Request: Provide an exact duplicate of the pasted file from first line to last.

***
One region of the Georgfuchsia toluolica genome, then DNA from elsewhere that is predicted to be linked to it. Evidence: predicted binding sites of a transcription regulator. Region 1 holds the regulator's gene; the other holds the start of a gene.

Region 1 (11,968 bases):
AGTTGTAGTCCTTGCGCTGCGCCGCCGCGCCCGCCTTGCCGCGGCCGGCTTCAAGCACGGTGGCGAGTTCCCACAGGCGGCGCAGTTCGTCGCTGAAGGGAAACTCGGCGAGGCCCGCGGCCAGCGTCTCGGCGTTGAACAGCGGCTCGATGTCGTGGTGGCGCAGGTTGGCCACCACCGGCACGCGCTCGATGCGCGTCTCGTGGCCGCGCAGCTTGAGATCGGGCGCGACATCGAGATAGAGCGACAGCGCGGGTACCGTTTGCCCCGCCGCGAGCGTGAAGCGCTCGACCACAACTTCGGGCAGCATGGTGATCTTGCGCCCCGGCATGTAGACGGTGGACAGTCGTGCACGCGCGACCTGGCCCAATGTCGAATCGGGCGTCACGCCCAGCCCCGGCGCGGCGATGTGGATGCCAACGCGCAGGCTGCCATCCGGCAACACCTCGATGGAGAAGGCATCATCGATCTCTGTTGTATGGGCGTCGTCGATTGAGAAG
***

One region of the Georgfuchsia toluolica genome, then DNA from elsewhere that is predicted to be linked to it. Evidence: predicted binding sites of a transcription regulator. Region 1 holds the regulator's gene; the other holds the start of a gene.

Region 1 (11,968 bases):
AGTTGTAGTCCTTGCGCTGCGCCGCCGCGCCCGCCTTGCCGCGGCCGGCTTCAAGCACGGTGGCGAGTTCCCACAGGCGGCGCAGTTCGTCGCTGAAGGGAAACTCGGCGAGGCCCGCGGCCAGCGTCTCGGCGTTGAACAGCGGCTCGATGTCGTGGTGGCGCAGGTTGGCCACCACCGGCACGCGCTCGATGCGCGTCTCGTGGCCGCGCAGCTTGAGATCGGGCGCGACATCGAGATAGAGCGACAGCGCGGGTACCGTTTGCCCCGCCGCGAGCGTGAAGCGCTCGACCACAACTTCGGGCAGCATGGTGATCTTGCGCCCCGGCATGTAGACGGTGGACAGTCGTGCACGCGCGACCTGGCCCAATGTCGAATCGGGCGTCACGCCCAGCCCCGGCGCGGCGATGTGGATGCCAACGCGCAGGCTGCCATCCGGCAACACCTCGATGGAGAAGGCATCATCGATCTCTGTTGTATGGGCGTCGTCGATTGAGAAG